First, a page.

After weeks of committee hearings and one brief Senate session, the 220th New Jersey State Legislature held its first full legislative voting session today, headlined by a seemingly straightforward bill that nevertheless drew significant opposition from Republican lawmakers: whether to allow Gov. Phil Murphy to delay his 2022 budget address by two weeks.
The bill, sponsored by Assembly Budget Chair Eliana Pintor Marin (D-Newark), moves Murphy’s annual address from February 22 to March 8 so that it can be delivered in-person instead of remotely. But a number of Republicans protested against such a move, saying that it gave the governor yet more power and reduced transparency.
“Please, Mr. Speaker and the majority party, hold the governor accountable for once,” Assemblyman Brian Bergen (R-Denville) said. “There is a timeline. He’s supposed to deliver a budget address. He’s supposed to give us the budget information so that we can make the best possible budget. Would you please, for once, hold him accountable?”
Pintor Marin pushed back on the Republican argument, saying that extensions on budget addresses have been requested before by governors of both parties.
“We’re here today to give the governor a two-week extension which many governors before him have asked for,” Pintor Marin said. “Especially when, this year, our inauguration was a little later; especially when we’re continuing to have strong revenues that will give us an opportunity to have better numbers when we do start our budget process.”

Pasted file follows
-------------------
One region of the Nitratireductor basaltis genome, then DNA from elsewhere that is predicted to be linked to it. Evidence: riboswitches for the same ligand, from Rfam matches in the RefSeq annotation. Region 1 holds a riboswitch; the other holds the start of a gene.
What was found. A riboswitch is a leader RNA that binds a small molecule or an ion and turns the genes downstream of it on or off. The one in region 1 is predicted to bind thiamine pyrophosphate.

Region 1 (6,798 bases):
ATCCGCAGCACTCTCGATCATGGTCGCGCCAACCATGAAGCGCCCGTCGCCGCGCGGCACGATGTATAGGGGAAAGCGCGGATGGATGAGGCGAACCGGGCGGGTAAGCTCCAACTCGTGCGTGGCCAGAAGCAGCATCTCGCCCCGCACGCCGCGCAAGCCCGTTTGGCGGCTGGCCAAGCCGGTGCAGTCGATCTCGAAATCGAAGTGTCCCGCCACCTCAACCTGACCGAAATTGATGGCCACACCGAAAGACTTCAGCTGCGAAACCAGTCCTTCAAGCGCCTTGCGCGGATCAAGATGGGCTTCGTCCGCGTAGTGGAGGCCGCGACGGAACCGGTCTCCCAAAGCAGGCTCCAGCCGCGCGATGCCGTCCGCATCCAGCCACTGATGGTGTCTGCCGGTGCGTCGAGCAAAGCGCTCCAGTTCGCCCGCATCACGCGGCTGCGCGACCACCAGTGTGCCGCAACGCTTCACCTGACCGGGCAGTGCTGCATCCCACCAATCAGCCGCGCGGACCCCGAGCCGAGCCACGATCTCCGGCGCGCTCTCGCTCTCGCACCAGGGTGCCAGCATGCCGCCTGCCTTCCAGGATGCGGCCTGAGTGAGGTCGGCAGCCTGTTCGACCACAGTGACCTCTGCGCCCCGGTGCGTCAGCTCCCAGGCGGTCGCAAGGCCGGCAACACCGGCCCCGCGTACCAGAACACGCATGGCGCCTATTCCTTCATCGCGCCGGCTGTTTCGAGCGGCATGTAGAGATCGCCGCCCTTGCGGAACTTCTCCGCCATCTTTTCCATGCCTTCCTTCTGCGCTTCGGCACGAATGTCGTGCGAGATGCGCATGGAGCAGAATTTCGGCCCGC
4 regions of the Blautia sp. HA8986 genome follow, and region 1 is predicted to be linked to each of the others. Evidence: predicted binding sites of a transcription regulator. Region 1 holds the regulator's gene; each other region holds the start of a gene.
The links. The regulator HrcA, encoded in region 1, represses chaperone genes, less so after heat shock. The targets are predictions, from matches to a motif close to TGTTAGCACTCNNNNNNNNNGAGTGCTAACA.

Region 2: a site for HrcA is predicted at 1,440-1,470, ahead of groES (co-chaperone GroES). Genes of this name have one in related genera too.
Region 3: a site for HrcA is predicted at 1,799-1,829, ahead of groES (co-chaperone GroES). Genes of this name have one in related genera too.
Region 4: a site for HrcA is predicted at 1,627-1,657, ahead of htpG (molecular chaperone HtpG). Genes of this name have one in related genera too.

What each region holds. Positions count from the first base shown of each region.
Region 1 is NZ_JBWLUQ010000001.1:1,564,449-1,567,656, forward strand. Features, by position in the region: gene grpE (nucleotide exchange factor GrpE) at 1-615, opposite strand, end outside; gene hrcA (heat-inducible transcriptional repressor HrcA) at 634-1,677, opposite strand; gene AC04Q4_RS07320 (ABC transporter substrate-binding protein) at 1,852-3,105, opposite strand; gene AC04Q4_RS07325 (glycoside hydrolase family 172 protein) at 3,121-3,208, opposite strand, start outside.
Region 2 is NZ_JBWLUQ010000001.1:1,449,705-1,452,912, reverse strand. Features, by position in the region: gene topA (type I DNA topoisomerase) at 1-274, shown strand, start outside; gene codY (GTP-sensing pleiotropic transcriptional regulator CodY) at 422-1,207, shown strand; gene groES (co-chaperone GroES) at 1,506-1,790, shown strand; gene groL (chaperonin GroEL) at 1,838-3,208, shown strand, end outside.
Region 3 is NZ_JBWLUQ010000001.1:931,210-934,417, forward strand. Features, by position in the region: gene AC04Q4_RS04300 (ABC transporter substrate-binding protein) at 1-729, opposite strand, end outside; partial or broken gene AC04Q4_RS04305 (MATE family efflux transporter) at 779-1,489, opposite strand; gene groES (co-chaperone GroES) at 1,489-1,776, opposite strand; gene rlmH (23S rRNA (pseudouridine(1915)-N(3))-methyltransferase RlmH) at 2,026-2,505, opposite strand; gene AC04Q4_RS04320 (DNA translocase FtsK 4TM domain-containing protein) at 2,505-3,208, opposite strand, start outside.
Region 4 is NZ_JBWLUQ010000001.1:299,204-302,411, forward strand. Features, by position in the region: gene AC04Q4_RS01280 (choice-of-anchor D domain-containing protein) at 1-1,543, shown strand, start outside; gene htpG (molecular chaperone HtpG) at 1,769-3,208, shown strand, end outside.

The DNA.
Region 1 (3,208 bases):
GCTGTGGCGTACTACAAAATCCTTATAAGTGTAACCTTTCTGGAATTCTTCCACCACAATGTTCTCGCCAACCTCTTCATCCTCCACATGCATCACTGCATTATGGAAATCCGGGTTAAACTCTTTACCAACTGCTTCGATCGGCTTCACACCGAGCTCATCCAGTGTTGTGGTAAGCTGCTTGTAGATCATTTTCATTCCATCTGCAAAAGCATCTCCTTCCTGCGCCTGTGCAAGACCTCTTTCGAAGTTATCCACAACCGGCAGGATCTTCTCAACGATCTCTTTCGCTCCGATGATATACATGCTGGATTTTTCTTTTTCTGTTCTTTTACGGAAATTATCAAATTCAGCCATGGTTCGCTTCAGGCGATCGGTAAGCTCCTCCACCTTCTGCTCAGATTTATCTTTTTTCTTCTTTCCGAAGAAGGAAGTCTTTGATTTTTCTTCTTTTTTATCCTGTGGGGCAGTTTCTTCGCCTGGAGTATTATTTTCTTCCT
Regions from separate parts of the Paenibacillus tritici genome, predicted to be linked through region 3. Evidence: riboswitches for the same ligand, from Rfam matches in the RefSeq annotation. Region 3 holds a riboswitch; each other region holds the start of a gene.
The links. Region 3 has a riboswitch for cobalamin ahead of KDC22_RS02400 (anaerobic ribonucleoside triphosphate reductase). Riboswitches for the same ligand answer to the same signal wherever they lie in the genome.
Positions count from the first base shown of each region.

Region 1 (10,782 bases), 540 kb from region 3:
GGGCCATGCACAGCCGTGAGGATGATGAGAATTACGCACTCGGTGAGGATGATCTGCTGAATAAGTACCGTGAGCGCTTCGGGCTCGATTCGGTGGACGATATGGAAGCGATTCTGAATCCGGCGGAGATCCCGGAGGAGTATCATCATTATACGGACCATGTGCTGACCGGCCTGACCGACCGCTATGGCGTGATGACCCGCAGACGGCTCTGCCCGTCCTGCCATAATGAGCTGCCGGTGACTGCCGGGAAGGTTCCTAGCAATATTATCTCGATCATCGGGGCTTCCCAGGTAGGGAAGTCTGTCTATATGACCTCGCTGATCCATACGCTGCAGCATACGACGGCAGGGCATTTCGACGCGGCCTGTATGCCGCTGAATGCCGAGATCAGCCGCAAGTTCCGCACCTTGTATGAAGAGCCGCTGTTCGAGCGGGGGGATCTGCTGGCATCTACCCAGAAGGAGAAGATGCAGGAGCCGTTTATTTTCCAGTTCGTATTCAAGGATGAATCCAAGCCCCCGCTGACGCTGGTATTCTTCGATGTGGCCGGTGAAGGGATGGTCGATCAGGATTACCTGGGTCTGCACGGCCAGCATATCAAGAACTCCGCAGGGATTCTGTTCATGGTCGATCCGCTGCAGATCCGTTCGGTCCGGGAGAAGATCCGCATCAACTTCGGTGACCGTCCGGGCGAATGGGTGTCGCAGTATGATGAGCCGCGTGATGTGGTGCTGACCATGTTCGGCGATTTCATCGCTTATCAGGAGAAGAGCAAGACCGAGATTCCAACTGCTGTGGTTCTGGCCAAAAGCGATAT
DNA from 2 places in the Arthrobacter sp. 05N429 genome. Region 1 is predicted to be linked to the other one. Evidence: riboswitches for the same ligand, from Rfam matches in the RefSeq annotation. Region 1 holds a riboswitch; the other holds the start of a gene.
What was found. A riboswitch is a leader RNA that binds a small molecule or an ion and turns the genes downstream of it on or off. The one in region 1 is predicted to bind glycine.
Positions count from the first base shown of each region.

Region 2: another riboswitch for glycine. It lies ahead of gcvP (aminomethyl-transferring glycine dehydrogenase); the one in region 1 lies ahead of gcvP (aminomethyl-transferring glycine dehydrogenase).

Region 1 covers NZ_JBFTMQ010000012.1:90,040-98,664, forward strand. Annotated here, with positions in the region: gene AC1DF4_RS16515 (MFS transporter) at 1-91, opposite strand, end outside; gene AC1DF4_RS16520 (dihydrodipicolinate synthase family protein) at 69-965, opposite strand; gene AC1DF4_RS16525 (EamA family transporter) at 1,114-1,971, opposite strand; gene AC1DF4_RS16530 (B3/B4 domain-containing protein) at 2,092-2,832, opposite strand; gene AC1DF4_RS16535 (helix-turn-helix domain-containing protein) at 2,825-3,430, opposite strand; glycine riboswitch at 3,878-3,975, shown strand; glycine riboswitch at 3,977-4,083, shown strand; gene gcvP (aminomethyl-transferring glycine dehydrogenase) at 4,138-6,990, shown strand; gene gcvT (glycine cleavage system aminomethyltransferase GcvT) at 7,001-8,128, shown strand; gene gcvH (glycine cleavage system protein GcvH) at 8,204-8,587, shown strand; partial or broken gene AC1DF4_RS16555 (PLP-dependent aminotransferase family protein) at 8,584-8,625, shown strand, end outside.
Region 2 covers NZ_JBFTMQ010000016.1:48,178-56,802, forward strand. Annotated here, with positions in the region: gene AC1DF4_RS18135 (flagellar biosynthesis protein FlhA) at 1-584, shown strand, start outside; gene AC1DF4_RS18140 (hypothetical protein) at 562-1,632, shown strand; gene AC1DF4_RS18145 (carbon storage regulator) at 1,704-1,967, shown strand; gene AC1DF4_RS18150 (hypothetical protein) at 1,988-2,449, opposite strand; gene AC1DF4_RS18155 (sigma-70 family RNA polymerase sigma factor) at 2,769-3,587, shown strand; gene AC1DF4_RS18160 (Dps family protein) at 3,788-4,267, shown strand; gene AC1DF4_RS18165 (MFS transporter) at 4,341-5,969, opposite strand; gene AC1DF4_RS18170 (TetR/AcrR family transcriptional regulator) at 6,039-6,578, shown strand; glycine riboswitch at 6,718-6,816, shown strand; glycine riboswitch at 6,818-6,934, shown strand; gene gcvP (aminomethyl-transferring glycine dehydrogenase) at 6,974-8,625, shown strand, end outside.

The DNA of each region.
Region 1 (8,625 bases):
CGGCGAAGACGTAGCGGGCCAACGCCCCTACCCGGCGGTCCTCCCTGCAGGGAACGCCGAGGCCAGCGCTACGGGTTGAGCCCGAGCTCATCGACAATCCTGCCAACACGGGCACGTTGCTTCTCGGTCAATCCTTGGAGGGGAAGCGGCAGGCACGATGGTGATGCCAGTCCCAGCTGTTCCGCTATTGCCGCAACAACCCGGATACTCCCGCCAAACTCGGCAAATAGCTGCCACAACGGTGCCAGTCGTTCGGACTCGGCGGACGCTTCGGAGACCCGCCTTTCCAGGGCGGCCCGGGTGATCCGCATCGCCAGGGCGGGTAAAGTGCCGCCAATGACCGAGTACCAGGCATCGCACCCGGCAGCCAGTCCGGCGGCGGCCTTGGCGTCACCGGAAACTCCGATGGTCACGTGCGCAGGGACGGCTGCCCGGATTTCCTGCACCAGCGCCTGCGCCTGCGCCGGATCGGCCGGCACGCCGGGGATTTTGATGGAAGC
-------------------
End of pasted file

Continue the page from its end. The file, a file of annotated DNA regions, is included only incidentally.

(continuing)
The Assembly ultimately passed the bill on a nearly party-line 43-32-1 vote, with Assemblyman Ronald Dancer (R-Plumsted) abstaining.
A short while later, the Senate took up the same bill and, after a brief speech in opposition by State Sen. Declan O’Scanlon (R-Little Silver), passed it on a 23-11 vote; State Sens. Jean Stanfield (R-Westampton) and Vincent Polistina (R-Egg Harbor Township) joined Democrats in support.
For the 16 newly elected members of the Assembly, today marked their first day in the Assembly chambers, but many of them were not present to commemorate the occasion. With only one bill on the docket, fewer than 30 members of the Assembly – including just eight Republicans – showed up to vote in-person, while the rest voted remotely.
The Senate, which had a number of bills up for votes, fared better, with 34 of 40 senators in attendance.